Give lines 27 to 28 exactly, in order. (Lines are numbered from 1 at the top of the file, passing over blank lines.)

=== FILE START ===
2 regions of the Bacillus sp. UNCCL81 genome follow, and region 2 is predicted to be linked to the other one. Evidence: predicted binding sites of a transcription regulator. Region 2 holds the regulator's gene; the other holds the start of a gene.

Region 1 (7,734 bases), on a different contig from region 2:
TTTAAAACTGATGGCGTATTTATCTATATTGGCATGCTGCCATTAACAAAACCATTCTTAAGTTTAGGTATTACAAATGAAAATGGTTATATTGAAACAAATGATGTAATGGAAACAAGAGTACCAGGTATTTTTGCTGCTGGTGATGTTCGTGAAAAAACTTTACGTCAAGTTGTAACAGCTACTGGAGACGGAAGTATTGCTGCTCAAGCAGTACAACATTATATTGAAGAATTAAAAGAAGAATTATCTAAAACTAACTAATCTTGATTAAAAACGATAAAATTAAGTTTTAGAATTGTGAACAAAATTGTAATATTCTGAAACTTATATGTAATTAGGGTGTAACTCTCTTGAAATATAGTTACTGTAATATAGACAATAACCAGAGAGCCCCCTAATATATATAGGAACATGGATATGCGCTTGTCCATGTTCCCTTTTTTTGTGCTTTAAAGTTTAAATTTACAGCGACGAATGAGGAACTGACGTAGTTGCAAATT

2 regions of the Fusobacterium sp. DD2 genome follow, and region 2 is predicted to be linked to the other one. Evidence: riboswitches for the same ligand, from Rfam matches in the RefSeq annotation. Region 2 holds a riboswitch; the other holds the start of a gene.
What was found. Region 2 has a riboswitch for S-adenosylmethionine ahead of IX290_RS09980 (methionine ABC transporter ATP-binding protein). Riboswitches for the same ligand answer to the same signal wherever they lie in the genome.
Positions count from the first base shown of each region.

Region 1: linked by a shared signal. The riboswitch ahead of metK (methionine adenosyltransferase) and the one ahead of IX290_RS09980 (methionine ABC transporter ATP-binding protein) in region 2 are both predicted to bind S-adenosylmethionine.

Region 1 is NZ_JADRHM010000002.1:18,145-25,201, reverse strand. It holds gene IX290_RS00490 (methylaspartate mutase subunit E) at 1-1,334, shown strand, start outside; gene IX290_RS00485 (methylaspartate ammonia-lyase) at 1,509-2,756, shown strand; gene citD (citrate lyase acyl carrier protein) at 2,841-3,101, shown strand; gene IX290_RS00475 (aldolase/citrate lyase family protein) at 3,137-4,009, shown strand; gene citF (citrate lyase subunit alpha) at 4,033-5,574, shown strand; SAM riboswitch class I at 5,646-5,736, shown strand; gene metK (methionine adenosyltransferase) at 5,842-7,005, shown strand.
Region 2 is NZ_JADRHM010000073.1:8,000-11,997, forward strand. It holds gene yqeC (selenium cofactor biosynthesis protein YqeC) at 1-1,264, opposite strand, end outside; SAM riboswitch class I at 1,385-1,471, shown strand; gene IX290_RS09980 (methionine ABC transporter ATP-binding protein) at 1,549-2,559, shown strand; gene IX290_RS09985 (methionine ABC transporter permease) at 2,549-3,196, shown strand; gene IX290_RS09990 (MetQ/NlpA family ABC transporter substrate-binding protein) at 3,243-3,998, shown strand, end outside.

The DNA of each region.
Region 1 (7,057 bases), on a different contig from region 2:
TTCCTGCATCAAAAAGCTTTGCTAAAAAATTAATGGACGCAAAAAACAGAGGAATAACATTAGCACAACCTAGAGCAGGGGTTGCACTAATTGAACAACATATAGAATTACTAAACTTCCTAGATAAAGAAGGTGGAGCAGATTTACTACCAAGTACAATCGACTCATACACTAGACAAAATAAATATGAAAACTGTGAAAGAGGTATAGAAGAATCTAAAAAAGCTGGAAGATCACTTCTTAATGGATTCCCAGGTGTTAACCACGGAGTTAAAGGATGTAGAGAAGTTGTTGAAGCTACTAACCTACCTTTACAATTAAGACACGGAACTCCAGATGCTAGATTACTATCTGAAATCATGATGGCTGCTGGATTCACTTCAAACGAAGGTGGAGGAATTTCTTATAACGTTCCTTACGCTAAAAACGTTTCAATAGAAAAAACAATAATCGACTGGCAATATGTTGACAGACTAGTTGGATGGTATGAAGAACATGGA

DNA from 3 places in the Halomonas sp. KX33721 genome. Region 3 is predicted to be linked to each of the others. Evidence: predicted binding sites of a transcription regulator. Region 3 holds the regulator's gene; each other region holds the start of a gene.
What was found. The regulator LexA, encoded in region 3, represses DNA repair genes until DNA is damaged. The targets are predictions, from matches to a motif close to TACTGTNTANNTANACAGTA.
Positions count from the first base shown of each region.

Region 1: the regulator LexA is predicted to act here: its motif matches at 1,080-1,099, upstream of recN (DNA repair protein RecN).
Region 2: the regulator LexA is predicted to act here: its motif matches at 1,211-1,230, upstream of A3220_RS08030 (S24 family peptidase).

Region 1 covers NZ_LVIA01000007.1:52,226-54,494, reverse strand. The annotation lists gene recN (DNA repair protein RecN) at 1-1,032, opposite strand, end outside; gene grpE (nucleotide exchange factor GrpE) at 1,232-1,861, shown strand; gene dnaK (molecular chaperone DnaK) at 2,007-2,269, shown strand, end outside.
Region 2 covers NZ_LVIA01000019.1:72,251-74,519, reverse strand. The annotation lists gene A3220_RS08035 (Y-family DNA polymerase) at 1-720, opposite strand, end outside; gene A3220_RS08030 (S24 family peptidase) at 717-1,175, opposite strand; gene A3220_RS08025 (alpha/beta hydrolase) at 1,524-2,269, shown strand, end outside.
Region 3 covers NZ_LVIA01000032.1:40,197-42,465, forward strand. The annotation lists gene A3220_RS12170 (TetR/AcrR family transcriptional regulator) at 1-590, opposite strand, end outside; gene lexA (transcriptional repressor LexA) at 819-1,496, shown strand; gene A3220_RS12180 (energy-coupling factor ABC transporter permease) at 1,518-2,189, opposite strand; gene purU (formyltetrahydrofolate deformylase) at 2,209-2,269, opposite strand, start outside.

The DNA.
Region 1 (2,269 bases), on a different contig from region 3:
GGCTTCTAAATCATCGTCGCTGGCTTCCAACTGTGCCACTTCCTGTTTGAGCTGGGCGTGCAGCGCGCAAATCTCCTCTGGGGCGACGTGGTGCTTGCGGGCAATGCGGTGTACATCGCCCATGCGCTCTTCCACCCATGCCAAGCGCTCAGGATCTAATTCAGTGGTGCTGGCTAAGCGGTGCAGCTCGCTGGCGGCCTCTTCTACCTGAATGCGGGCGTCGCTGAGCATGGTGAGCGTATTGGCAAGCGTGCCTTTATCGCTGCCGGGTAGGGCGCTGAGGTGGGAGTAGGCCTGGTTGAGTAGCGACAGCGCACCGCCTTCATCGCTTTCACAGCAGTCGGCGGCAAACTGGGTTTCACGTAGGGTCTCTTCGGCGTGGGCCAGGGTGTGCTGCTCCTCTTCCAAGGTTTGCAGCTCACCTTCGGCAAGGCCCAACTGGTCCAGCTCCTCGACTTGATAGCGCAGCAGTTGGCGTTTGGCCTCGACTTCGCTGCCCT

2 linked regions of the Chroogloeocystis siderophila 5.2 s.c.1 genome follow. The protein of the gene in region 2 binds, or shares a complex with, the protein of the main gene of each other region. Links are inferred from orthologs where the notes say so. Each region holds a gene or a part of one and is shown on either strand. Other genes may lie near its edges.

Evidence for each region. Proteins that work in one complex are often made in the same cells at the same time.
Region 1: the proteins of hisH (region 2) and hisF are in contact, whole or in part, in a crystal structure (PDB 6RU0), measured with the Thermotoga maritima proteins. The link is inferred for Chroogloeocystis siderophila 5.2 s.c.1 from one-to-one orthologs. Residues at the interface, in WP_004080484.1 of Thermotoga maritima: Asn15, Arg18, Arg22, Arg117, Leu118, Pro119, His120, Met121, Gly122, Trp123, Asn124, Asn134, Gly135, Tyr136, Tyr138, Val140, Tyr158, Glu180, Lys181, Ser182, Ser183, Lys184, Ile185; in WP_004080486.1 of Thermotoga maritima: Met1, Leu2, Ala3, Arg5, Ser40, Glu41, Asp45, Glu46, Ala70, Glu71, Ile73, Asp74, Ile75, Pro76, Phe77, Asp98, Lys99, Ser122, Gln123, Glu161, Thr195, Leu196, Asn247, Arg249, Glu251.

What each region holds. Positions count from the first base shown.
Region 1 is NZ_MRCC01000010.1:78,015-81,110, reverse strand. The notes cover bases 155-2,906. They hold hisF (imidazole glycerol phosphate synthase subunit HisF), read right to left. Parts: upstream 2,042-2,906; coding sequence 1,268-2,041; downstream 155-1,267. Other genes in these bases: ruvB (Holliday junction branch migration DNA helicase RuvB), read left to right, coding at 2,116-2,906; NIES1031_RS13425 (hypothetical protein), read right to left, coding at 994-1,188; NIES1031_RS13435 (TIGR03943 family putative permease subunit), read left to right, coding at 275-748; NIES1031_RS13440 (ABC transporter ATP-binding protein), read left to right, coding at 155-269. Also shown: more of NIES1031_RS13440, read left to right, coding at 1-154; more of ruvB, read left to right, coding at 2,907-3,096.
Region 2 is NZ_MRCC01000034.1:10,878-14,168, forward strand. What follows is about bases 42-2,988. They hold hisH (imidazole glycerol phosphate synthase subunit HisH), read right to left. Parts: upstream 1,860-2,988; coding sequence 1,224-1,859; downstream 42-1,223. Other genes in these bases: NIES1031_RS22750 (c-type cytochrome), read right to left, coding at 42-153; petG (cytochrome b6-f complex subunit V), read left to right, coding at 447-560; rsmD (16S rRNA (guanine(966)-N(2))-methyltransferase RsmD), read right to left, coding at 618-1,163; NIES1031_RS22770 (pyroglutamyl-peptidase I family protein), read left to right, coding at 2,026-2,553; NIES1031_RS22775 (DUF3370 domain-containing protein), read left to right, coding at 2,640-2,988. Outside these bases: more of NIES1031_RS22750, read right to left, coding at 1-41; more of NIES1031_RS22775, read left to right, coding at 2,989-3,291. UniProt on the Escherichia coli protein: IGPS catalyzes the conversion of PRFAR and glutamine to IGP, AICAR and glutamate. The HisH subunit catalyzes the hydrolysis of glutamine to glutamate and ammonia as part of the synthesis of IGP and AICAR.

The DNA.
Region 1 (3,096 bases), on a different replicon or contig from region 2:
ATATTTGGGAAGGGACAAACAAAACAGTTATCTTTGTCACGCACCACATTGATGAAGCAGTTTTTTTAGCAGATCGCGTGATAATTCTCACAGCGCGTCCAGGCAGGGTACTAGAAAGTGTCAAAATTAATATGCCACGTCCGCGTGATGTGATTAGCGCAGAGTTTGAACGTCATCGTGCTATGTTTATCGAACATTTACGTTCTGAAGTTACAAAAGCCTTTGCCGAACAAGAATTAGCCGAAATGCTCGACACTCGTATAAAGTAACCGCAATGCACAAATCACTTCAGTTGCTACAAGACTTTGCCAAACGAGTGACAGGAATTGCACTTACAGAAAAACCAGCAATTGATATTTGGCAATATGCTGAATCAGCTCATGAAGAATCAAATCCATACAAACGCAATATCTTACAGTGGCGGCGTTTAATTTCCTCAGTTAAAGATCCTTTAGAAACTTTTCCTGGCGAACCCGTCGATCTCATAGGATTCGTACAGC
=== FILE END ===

What each region holds. Positions count from the first base shown.
Region 1 is NZ_MRCC01000010.1:78,015-81,110, reverse strand. The notes cover bases 155-2,906. They hold hisF (imidazole glycerol phosphate synthase subunit HisF), read right to left. Parts: upstream 2,042-2,906; coding sequence 1,268-2,041; downstream 155-1,267. Other genes in these bases: ruvB (Holliday junction branch migration DNA helicase RuvB), read left to right, coding at 2,116-2,906; NIES1031_RS13425 (hypothetical protein), read right to left, coding at 994-1,188; NIES1031_RS13435 (TIGR03943 family putative permease subunit), read left to right, coding at 275-748; NIES1031_RS13440 (ABC transporter ATP-binding protein), read left to right, coding at 155-269. Also shown: more of NIES1031_RS13440, read left to right, coding at 1-154; more of ruvB, read left to right, coding at 2,907-3,096.